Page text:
Friday, February 28, 2014

Have You Petted Your Micro Greens Today?

Did you know micro greens like to be petted? This was just one of the great tips we got from Heather and Cathy during their talk on Tuesday evening.

Running your hand over them strengthens them and helps them grow into vigorous and healthy plants. You could also put a gentle fan on them but not nearly as much fun. These shoots have 20-50 times the nutrients of the mature plant and only take two to three weeks to grow. Sounds like an excellent way to eat well during the winter months.

Wednesday, February 26, 2014

Fertilizer Update

If you have a fertilizer order but could not make it to the meeting yesterday there is still time to hand it in. Because of the weather the deadline has been extended to Saturday March 1st. Drop your forms and cheques off at Coast Realty, 4766 Joyce Avenue.

Thursday, February 20, 2014

Change Of Topic And Fertilizer Orders

You may have noticed a change in the topic for next weeks meeting. The supplies for water garden features have not come in yet, so we have changed to a more timely topic for February.
The same excellent speakers, Heather and Cathy from Mother Nature are still on board, so we can look forward to an enthusiastic presentation on growing microgreens.

Microgreens are tiny, delicate and incredibly flavourfulsalad greens. They are an easy and economical way to grow your very own vitamin packed fresh food all year round. They can be used as toppings for salads, sandwich ingredients and fancy toppings and garnishes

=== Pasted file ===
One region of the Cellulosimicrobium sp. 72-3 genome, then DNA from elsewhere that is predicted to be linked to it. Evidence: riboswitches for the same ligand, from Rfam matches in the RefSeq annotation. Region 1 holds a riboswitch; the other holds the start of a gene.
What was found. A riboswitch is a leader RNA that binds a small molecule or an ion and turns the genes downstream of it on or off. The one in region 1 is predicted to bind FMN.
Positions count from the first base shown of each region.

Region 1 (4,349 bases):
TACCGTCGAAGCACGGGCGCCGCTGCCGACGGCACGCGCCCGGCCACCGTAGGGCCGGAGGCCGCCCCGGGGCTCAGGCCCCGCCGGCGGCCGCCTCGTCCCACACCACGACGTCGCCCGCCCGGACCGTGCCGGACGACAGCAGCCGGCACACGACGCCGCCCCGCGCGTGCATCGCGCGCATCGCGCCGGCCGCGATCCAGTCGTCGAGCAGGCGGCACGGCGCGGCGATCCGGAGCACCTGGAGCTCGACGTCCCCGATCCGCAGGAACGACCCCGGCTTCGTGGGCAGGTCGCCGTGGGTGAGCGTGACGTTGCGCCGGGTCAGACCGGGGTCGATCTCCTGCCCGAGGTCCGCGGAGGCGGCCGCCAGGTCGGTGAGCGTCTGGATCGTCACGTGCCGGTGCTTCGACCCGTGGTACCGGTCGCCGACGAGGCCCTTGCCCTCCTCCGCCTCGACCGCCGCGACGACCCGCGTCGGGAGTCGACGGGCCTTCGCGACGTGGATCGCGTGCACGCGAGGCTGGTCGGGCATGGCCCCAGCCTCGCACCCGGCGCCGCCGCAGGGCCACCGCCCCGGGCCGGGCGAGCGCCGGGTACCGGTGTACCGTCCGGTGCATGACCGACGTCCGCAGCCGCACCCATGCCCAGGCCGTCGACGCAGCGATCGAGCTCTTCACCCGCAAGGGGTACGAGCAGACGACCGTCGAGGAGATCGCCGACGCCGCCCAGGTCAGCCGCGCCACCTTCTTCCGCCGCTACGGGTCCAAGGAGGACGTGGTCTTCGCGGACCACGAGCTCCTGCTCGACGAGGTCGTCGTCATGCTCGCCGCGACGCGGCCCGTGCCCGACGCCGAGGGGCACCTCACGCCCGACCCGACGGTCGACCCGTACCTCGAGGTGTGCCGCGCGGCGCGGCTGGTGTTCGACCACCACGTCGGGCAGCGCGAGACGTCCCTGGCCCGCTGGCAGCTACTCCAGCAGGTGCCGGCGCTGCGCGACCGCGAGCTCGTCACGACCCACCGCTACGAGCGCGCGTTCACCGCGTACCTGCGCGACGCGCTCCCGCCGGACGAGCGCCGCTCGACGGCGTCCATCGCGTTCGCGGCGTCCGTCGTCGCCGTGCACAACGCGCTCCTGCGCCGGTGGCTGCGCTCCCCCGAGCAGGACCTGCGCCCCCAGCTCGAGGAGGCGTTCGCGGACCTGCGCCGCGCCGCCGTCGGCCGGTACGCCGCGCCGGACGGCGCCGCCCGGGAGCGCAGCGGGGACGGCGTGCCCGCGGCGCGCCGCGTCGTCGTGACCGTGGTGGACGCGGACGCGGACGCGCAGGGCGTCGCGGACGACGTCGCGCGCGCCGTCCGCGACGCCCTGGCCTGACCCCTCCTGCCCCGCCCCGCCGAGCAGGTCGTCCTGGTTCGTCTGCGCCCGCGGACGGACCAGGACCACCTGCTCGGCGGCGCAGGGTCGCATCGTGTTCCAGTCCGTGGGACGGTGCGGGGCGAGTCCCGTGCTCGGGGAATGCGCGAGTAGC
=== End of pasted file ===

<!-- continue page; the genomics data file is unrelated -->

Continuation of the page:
Unlike sprouts, that are germinated and grown in water, microgreens are started in soil, and harvested at the seedling size.  Because they are grown in soil and do not need to grow quickly (like sprouts), the possibilities are nearly endless. Everything from basil to carrots to sunflower microgreens can be grown, adding a new dimension to home-grown harvests.

Note: Bring your fertilizer orders and a cheque to the meeting on Feb 25. Orders will be taken in the kitchen.  The updated form was attached to the newsletter.

Wednesday, February 19, 2014

Sweet peas

One way or another it will soon be time for sweet peas.

westcoast seeds

Garden Making magazine has a good article on them in this month's issue.

Garden Making spring 2014 cover

Sunday, February 9, 2014


File:Snow drop.JPG

Do you have snowdrops in your garden? Let us know when they begin to bloom.

Saturday, February 8, 2014

Welcome Harvest Farm

Dave Murphy of  Welcome Harvest Farm gave a comprehensive run down of his 100% organic fertilizer products at the Jan 28th meeting.
Dave Murphy

The topics ranged from promoting biologically active matter in the soil, choosing the correct formula and sustainability of the soil. He even gave us tips on how to store the bountiful harvest we will enjoy if we follow his instructions. Take note-he offers his products at a discount for Garden Club members. Updated forms were emailed to members. If you haven't received one please contact the club. Take a look at his website for product information and useful advice on how to grow a wide variety of plants. Dave finished up by inviting each and every one of us to visit his farm on Texada Island. It sounds like a fun outing. Contact him via his website.

Saturday, February 1, 2014

Fruit Fly 1

FRUIT FLY BULLETIN #1  (Nov 6, 2013)


Hello to Everyone on our 'Fruit Fly Distribution List'.

As we stated at the public meeting, we will send out timely information to talk you through your first season of systematically combating the spotted wing Drosophila (SWD) and the cherry fruit fly (CFF).

First: Thank you for your interest and support! You are the key to controlling these dangerous invasive pests that have infested our area.

 AUTUMN CLEANUP. You may want to save these instructions for future reference.
Here are autumn clean-up strategies for trees and bushes infected with SWD and CFF (use any and all that apply):